Protesters block a road in Bahrain on January 15 after authorities executed three men convicted of a deadly attack on police. (AP)
Protesters block a road in Bahrain on January 15 after authorities executed three men convicted of a deadly attack on police. (AP)

CPJ calls on Bahrain to allow Al-Wasat to publish freely

New York, January 17, 2017–The government of Bahrain should rescind an order suspending the online edition of Al-Wasat, the Committee to Protect Journalists said today. The Information Affairs Ministry ordered the independent outlet yesterday to suspend its online operation indefinitely for inciting division, jeopardizing national unity, and disrupting public peace, according to the official Bahrain News Agency.

It is not clear what articles led to the suspension of the online edition, which republishes content from the print edition, alongside original reporting, and has a national and international audience. The print edition of the daily newspaper was not affected. Al-Wasat‘s editor-in-chief, Mansoor al-Jamri, told The Associated Press the paper was trying to get information from authorities about the order. The ministry did not immediately respond to CPJ’s written request for comment.

“Bahrain claims it respects press freedom. But any government that truly respects press freedom does not interfere with a news outlet’s publication, particularly without any formal explanation,” said CPJ’s Middle East and North Africa senior research associate, Jason Stern. “We call on the Bahraini government to immediately allow Al-Wasat to resume online publication and to stop censoring and harassing independent media.”

A CPJ review of Al-Wasat‘s website today found its content has not been updated since the order was issued.

The action came at a tense time in Bahrain. On January 15, the government executed three men convicted of killing three police officers in a bombing in 2013, according to news reports. The Bahrain Center for Human Rights said the men had been forced to confess under torture. After the execution, violent clashes broke out between police and protesters, the reports said.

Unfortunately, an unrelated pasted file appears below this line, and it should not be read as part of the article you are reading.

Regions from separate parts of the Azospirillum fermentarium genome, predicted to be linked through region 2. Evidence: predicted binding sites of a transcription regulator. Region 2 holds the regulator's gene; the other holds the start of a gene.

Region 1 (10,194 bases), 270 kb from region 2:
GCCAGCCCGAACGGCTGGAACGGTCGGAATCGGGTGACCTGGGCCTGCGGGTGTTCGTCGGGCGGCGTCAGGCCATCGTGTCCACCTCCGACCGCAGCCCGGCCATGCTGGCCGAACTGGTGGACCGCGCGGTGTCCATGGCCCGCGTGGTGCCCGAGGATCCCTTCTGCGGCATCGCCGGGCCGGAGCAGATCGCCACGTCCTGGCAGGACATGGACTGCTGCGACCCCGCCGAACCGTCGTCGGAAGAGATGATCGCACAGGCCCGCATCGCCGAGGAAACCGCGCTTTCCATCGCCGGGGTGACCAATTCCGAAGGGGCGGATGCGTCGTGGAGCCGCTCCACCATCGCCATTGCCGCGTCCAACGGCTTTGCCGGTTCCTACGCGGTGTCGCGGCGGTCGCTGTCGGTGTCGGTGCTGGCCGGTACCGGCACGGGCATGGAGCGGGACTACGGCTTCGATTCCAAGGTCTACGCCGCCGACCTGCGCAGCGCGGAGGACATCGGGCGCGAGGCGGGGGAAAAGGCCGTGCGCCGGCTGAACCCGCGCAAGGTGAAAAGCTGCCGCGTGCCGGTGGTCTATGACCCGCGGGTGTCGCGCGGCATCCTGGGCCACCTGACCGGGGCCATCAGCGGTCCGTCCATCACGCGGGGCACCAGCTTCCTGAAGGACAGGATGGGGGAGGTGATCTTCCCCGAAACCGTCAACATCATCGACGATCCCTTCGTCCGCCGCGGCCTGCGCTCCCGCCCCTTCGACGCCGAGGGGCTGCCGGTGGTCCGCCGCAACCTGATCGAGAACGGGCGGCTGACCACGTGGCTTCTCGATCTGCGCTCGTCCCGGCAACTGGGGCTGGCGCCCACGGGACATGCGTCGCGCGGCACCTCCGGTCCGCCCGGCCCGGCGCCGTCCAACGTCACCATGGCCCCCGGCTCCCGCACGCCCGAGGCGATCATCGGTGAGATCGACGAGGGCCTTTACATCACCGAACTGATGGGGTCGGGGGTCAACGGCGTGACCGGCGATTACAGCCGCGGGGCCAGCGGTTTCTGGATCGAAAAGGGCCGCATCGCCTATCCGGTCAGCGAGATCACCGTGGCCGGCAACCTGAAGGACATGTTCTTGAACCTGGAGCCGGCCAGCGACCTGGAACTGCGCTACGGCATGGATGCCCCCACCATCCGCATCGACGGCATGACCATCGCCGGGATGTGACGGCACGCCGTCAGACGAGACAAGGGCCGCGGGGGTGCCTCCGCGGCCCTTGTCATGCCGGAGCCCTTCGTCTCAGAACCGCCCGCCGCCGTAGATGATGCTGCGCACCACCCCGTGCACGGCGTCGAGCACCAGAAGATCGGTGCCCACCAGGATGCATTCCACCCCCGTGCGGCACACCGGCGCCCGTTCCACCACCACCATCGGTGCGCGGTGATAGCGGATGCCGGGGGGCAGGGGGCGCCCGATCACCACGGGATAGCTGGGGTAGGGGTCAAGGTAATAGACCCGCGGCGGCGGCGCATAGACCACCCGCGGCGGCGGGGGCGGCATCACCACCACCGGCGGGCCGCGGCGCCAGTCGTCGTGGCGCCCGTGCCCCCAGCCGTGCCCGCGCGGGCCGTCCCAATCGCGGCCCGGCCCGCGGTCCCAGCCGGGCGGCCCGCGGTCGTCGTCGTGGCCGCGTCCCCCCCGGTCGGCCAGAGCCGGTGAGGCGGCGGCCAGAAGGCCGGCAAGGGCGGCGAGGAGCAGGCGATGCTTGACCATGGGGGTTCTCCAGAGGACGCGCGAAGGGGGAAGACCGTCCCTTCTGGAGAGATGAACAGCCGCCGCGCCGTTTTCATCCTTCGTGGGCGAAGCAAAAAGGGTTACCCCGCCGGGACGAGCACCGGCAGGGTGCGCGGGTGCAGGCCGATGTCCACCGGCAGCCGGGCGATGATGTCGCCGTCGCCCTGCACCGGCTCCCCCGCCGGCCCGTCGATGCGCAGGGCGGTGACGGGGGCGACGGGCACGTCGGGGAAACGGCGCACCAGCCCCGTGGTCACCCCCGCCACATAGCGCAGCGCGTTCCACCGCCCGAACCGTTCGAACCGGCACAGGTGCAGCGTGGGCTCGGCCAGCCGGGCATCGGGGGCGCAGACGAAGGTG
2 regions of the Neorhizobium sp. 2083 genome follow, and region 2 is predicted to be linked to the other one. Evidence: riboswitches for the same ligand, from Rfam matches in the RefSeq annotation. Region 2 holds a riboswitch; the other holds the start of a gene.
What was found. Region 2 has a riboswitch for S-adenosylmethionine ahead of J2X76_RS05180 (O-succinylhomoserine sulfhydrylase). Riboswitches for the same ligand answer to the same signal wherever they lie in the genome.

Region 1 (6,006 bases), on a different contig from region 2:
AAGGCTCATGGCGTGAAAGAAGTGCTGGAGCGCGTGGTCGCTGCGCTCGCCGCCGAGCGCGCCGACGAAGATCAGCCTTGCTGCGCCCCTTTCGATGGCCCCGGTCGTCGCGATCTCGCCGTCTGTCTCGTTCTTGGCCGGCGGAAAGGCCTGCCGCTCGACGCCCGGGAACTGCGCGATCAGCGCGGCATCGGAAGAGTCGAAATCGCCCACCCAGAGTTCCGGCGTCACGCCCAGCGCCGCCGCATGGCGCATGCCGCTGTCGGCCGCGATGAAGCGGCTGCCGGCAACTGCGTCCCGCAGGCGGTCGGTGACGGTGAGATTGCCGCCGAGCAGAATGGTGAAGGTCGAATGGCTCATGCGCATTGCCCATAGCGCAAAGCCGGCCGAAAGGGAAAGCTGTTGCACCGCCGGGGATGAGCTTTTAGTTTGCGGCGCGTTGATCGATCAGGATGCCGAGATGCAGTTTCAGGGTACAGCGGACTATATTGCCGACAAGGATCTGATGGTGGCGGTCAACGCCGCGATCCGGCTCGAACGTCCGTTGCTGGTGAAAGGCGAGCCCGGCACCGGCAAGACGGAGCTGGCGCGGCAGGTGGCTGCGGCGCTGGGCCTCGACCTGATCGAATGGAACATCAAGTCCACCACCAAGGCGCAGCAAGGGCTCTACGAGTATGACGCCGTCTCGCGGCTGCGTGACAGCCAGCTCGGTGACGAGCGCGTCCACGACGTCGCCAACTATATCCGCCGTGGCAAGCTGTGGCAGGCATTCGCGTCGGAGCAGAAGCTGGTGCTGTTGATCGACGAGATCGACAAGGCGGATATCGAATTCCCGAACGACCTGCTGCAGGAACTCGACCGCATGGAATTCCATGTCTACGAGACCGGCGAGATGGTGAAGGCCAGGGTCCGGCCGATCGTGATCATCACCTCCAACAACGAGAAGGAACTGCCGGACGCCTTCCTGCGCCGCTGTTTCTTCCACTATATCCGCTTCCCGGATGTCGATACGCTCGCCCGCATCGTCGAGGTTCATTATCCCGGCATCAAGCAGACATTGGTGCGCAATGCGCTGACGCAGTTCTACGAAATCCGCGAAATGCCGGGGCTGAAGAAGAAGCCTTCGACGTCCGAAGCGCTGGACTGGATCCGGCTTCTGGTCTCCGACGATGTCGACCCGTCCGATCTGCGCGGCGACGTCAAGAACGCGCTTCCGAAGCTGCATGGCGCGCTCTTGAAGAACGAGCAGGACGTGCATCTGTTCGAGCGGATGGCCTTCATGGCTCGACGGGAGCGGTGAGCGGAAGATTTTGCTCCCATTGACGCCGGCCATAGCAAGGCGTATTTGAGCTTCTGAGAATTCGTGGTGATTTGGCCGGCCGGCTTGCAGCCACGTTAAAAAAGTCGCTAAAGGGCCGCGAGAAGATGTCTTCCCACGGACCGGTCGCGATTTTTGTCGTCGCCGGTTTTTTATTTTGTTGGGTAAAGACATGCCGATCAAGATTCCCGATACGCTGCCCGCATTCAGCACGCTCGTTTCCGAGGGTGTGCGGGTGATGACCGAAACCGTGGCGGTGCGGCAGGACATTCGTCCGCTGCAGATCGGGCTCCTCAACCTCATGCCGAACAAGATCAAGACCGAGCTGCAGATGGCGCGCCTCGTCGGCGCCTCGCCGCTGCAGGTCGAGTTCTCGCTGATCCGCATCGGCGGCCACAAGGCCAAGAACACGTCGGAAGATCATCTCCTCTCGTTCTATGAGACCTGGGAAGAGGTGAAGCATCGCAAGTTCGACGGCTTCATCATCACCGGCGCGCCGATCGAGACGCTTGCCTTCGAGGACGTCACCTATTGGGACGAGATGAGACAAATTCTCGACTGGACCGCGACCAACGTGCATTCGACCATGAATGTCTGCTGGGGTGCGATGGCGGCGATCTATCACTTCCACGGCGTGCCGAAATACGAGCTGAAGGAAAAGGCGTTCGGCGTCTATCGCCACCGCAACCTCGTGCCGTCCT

Al-Wasat has been suspended previously. In 2015, it was ordered to stop publishing for a few days after authorities accused the outlet of “repeated dissemination of information that affects national unity and the kingdom’s relationship with other countries,” the official Bahrain News Agency reported. CPJ honored al-Jamri, co-founder and editor-in-chief of Al-Wasat, with its International Press Freedom Award in 2011. That same year, King Hamad bin Isa al-Khalifa approved the Bahrain Independent Commission of Inquiry to investigate human rights violations and propose institutional and policy changes. Authorities have largely failed to carry out the inquiry’s recommendations and the crackdown against the press has continued, CPJ has found.

Seven journalists were imprisoned for their work in Bahrain, including Mahmoud al-Jaziri, a reporter for Al-Wasat, according to CPJ’s latest prison census.